LONDON Processor intellectual property licensor ARM Holdings plc (Cambridge, England) has signed up Prometric Inc. (Baltimore, Md.) to design and deliver the ARM Accredited Engineer certification program for software and hardware engineers.
The program was scheduled to launch first in Mainland China and Taiwan in mid-2012 before being extended to the United States, India and Europe. The program has similarities to an IT worker certification scheme that has been run by Microsoft for many years.
Prometric, which runs training and accreditation schemes on behalf of a number of companies and organizations including Microsoft, has been asked to supply test development and secure administration of the ARM examinations through its network of computer-based testing centers.
Candidates to become ARM Accredited Engineers have to attend a test center with government supplied ID such as a passport or driving license and take a computerized test. There is a fee to take the exam that varies by country. It is £125 in the U.K. and $200 in the United States and $160 (US dollars) in Taiwan, according to the Prometric website.
Gaining the ARM Accredited Engineer (AAE) status is not necessary to work on ARM-based projects but it is expected to provide engineers and students with an advantage over their peers when seeking employment.
Are there any prerequisites before taking the exam, for example certain years of experience in working with ARM based processor hardware/ software? I feel, mandating a year or a couple of years of experience in working with ARM based processor for taking the exam makes practical sense. But, that might create "chicken and egg" situation for the engineers fresh from college.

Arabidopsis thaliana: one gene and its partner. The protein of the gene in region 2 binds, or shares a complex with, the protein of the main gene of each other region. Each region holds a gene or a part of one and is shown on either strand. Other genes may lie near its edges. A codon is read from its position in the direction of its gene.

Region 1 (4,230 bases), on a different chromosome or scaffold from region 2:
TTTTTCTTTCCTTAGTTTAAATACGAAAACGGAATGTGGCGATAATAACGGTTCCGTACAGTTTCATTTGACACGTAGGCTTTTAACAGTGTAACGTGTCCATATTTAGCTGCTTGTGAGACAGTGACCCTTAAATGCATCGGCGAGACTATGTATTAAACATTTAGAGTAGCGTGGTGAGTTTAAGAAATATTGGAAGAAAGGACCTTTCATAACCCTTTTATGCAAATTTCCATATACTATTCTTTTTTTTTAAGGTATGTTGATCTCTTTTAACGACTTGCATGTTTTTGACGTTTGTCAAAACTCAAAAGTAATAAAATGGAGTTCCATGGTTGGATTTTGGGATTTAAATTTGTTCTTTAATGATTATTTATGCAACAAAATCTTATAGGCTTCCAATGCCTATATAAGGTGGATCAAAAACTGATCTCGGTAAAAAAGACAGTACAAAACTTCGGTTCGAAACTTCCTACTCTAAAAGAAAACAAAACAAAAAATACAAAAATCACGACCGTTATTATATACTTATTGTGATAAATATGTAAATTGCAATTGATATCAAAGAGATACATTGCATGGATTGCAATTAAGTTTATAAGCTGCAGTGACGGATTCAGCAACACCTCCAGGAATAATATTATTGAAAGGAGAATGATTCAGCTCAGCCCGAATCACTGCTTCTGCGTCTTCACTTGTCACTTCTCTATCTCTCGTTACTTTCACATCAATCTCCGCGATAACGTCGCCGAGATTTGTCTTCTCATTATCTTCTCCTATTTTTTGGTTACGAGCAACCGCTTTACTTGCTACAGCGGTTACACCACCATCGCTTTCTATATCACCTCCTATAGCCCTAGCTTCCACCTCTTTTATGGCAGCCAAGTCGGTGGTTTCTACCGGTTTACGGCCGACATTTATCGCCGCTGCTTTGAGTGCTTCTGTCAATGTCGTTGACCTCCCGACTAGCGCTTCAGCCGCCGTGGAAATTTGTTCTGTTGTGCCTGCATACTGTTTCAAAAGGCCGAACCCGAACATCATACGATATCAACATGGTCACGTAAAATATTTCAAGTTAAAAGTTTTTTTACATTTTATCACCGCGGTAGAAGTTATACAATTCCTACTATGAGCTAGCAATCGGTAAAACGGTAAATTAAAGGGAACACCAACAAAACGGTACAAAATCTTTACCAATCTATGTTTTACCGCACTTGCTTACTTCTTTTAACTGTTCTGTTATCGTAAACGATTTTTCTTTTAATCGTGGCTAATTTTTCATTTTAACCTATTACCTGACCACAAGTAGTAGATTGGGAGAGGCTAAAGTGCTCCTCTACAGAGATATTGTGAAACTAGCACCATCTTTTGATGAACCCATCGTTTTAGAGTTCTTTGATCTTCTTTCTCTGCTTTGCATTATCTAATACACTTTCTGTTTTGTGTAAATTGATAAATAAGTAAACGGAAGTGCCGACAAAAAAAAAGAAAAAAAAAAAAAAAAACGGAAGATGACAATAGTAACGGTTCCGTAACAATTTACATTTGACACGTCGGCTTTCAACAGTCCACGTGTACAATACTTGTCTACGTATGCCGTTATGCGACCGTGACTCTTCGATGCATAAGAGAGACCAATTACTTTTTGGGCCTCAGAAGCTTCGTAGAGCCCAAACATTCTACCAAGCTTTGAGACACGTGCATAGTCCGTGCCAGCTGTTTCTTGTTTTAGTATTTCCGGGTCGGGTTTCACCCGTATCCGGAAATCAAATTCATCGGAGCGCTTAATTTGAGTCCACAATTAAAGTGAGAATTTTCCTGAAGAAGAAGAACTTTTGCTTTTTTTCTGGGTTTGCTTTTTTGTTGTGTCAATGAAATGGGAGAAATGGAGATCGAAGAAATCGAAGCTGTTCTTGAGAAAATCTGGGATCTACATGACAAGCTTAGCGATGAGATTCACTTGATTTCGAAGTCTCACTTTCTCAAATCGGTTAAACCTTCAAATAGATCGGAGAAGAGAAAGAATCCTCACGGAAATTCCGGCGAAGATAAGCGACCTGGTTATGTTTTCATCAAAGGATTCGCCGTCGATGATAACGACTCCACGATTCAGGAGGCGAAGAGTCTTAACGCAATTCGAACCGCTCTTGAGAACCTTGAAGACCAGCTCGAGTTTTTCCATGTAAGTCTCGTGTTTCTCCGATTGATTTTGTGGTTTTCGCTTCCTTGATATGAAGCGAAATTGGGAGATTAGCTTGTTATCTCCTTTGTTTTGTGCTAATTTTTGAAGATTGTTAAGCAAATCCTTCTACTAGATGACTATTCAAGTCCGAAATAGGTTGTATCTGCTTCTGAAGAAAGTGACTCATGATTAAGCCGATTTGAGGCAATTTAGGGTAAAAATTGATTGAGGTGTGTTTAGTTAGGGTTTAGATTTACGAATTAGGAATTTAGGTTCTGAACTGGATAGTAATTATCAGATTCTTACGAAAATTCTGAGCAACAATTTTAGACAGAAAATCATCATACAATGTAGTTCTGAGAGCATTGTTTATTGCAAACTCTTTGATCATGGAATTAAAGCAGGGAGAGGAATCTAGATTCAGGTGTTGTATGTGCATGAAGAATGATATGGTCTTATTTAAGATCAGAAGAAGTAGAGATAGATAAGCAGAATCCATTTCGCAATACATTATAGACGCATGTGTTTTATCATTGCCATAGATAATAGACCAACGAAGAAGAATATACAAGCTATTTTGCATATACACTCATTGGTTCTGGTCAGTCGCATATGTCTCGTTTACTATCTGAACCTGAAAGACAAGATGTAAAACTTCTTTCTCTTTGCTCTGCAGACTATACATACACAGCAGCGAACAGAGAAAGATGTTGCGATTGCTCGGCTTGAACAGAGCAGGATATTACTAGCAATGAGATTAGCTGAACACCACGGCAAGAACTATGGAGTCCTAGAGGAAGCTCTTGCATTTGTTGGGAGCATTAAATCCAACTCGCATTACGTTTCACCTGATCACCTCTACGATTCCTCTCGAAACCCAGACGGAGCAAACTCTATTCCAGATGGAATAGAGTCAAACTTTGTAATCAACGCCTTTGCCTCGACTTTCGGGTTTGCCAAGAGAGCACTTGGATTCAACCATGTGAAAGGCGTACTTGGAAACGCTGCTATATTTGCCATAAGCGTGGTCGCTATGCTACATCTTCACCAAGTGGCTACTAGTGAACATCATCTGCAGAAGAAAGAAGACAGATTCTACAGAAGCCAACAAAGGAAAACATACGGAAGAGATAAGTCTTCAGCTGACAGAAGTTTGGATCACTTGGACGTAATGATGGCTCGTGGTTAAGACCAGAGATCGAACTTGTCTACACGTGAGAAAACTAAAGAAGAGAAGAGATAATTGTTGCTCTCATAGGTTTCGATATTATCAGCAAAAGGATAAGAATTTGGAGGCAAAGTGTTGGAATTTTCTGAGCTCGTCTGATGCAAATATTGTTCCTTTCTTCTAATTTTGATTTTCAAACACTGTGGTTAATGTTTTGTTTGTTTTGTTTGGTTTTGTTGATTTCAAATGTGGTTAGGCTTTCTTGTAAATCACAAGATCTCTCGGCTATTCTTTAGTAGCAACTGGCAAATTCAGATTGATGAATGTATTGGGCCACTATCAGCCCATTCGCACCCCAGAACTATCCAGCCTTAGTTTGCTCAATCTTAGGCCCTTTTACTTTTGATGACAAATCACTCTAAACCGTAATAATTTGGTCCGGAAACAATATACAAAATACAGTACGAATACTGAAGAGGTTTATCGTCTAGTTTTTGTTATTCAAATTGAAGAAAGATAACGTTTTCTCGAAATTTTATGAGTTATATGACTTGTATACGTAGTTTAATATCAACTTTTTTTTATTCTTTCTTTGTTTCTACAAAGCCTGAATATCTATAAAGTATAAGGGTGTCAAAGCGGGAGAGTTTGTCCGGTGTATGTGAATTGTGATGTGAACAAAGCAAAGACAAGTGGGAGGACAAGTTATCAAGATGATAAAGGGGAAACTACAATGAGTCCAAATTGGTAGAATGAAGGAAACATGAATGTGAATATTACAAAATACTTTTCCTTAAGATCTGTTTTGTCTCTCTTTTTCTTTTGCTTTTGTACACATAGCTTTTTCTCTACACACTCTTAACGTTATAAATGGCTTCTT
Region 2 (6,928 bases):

This may be the first processor-based certification but I see calls for certification come and go periodically. I have yet to see one which was worth the effort for someone doing embedded software and I expect this one to be no different. Contrary to Kris's assertion, I don't expect it become a requirement; I've never worked with an ARM core and don't expect to in the foreseeable future.
David Patterson, known for his pioneering research that led to RAID, clusters and more, is part of a team at UC Berkeley that recently made its RISC-V processor architecture an open source hardware offering. We talk with Patterson and one of his colleagues behind the effort about the opportunities they see, what new kinds of designs they hope to enable and what it means for todays commercial processor giants such as Intel, ARM and Imagination Technologies.